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Showing posts from 2008

User Interface and Market Size

When cars were new, a hundred years ago, each had different arrangements for the controls. There were hand throttles, foot throttles - originality was more important than consistency. Those were the days when a European automobile executive foresaw a market for a million automobiles, since that was his estimate of the number of peasants intelligent enough to be trained as a chauffeur!

The consistent user interface observed in all cars is a prerequisite
to their omnipresence. Imagine getting into a rented or borrowed car
and needing to figure out where the controls are. In the late eighties
I remember being unable to use a friend's car, unaware you have to
push a button to turn the key. But muscle memory is even more
important. Driving on British highways is not a problem, you stay in
your lane with all the other people. But when you're going down a
narrow country lane with hedges either side, and a lorry comes around
a corner up ahead, my Canadian instincts take me the wrong way, and I

Portraits

We had our company holiday party recently, where I work. I set up a photo booth, to get some practice in doing studio type portraits. Lesson one: I should have taken my own backdrop, instead of using the net and painted background of the indoor driving range. I thought it would go darker and more out of focus, but not quite enough. I do like the portraits, all the same.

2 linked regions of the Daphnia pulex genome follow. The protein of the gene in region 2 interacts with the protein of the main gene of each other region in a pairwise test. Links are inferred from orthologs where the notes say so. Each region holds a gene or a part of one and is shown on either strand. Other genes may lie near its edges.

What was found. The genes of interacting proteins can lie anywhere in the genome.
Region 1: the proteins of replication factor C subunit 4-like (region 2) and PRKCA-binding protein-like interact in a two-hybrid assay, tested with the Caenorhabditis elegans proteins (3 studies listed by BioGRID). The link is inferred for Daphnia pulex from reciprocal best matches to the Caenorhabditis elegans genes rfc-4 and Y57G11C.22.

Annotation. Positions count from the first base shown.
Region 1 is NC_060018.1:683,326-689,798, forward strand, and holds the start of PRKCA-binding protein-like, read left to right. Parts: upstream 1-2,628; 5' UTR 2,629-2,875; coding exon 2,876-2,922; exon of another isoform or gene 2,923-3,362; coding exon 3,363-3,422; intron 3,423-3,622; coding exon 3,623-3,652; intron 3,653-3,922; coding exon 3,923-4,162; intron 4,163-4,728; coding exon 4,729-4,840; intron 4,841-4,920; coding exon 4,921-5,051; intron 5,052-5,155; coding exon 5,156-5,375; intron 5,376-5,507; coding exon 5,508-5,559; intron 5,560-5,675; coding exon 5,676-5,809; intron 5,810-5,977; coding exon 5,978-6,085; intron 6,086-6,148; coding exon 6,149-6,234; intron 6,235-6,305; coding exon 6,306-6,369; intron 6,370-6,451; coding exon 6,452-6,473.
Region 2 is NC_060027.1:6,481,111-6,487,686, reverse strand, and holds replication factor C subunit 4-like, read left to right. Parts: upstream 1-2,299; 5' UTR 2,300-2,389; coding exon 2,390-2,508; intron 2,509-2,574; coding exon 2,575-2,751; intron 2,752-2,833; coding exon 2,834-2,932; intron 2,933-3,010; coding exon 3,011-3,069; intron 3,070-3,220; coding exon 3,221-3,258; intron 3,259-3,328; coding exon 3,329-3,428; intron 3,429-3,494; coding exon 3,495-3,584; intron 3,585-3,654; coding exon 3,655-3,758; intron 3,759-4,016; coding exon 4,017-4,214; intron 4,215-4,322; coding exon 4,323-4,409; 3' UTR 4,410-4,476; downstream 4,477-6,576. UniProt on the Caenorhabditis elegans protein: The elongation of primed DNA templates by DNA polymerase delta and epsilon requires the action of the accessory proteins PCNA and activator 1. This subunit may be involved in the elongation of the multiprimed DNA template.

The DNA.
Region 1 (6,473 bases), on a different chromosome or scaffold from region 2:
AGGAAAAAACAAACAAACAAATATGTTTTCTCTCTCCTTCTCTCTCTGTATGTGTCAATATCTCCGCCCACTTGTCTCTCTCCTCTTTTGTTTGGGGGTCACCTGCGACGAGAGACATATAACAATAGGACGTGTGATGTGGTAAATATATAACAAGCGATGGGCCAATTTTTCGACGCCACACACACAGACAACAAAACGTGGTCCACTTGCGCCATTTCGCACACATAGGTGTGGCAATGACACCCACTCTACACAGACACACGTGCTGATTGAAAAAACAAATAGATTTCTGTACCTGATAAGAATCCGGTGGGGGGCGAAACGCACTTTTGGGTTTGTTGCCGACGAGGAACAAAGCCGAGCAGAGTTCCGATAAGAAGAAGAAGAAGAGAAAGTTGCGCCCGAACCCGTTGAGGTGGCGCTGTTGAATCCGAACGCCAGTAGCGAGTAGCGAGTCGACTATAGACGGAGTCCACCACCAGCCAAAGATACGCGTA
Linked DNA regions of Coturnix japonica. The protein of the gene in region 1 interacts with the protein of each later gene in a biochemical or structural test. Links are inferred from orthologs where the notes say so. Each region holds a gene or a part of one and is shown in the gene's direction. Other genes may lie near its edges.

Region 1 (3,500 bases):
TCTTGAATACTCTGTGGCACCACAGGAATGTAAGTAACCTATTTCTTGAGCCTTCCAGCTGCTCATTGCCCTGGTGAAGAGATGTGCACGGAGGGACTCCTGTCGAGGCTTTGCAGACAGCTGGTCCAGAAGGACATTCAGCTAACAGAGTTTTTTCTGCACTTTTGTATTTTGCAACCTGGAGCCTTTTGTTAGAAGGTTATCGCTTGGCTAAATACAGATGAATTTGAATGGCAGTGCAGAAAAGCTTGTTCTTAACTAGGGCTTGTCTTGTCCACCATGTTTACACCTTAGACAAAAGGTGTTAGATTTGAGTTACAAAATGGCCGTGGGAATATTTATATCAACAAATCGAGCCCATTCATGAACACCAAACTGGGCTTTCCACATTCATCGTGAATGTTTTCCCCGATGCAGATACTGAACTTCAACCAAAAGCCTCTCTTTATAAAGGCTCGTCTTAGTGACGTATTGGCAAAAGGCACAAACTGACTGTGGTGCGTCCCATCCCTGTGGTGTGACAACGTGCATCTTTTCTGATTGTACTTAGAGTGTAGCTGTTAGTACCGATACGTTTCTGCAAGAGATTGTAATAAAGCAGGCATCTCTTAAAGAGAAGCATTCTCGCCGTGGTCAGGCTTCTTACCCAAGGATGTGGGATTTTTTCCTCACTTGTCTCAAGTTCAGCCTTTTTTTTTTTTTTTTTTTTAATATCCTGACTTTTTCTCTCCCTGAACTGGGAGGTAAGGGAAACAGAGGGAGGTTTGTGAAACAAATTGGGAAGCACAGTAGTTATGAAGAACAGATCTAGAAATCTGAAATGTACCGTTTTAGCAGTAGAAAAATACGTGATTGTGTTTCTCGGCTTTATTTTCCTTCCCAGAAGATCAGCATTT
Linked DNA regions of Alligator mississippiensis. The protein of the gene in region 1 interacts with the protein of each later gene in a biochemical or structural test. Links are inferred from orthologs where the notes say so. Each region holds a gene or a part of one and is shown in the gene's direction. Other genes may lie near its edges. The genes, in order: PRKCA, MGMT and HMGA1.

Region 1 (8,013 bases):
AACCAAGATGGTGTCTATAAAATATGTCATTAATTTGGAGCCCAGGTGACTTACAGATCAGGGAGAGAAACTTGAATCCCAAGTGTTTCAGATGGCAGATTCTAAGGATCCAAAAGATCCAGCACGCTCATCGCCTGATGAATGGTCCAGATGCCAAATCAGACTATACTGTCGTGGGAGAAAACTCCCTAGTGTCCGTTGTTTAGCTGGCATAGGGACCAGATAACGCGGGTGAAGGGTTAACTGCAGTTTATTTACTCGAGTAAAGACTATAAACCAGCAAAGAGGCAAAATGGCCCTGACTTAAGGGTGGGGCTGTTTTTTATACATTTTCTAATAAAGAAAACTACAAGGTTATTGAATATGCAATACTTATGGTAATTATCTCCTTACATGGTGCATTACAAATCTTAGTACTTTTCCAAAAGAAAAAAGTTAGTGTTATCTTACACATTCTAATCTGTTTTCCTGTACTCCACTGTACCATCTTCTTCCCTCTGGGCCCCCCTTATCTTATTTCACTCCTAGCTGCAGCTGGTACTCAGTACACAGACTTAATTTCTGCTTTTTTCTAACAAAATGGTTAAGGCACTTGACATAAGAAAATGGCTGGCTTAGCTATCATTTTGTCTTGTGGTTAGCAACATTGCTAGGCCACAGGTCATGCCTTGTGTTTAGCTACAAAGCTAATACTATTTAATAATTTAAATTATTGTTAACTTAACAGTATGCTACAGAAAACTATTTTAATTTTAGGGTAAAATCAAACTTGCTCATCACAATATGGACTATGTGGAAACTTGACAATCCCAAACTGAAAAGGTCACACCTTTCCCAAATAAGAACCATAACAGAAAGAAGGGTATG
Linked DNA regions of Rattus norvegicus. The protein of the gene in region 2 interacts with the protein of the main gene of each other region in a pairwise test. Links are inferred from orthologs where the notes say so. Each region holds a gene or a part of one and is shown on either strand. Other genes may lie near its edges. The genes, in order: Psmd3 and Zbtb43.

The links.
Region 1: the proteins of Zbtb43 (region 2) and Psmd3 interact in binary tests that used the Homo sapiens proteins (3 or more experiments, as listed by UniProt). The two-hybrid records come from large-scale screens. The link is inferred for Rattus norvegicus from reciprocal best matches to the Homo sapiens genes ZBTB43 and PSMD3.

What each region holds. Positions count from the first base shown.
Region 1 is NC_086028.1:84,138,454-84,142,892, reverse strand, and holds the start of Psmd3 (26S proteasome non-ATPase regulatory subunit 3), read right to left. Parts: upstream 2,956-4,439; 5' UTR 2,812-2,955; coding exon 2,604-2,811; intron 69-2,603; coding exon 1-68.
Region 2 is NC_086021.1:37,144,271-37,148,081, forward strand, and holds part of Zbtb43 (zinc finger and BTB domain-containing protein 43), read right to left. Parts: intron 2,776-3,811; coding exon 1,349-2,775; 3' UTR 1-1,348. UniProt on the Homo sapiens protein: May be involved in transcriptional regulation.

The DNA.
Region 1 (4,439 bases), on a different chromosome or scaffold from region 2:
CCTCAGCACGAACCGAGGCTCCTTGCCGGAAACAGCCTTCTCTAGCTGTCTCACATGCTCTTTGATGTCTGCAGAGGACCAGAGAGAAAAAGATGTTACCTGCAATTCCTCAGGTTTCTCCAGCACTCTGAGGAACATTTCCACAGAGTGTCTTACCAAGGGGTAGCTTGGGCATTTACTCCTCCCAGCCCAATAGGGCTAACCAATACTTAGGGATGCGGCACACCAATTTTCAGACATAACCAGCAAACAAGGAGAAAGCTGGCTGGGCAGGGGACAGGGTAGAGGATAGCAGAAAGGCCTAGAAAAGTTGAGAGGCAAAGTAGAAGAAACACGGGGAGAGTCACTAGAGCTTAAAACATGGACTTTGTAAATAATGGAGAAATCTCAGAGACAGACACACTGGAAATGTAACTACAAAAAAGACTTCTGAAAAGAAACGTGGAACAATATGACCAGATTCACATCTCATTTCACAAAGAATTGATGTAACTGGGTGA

Happy Birthday, Paul!

Got my new Canon 5D Mark II camera, and took some pictures at a party in a dark restaurant.

ISO 6400, F/4.0, at a mix of 1/10s, 1/20s, & 1/30s, handheld, 105mm except the wide shot, 24mm. Lenses with Image Stabilization are a good thing.








The real reason people hold birthday parties:




Never leave out the party organier:

Almost Full Moon

The moon is pretty big and pretty bright tonight, and I'm supposed to practice focusing my new telescope.

ISO 100, 1/100s, and the telescope naturally provides f/8.



On the canon XTi, the 500mm lens acts like an 800mm. The camera shoots 3888x2592. This image is 1778x1778. Ignoring the wasted sky outside the central square, cropping doubled the apparent size of the moon.

Clearly, I'm not finished practicing, that focus needs to be sharper. Still, an interesting addition to the collection, especially considering the price. Of course you have to count that against the time you spend doing multiple takes, trying to get the focus right. Let's rate that at just $20/hr ... it adds up.

Telescope

I came across a store selling telescopes as camera lenses. It's reflector telescope designed to be used with cameras. Doesn't have an eyepiece, doesn't attach to a tripod. Does attach to a camera, does have a focus adjustment, marked with distances.

Looks like this:



A Canon 300mm lens is $4000 US, that's f/4, IS Image Stabilization, USM focus motor. A Canon 500mm lens is $5700, an 800mm lens is $11,000. That's more than my motorcycle!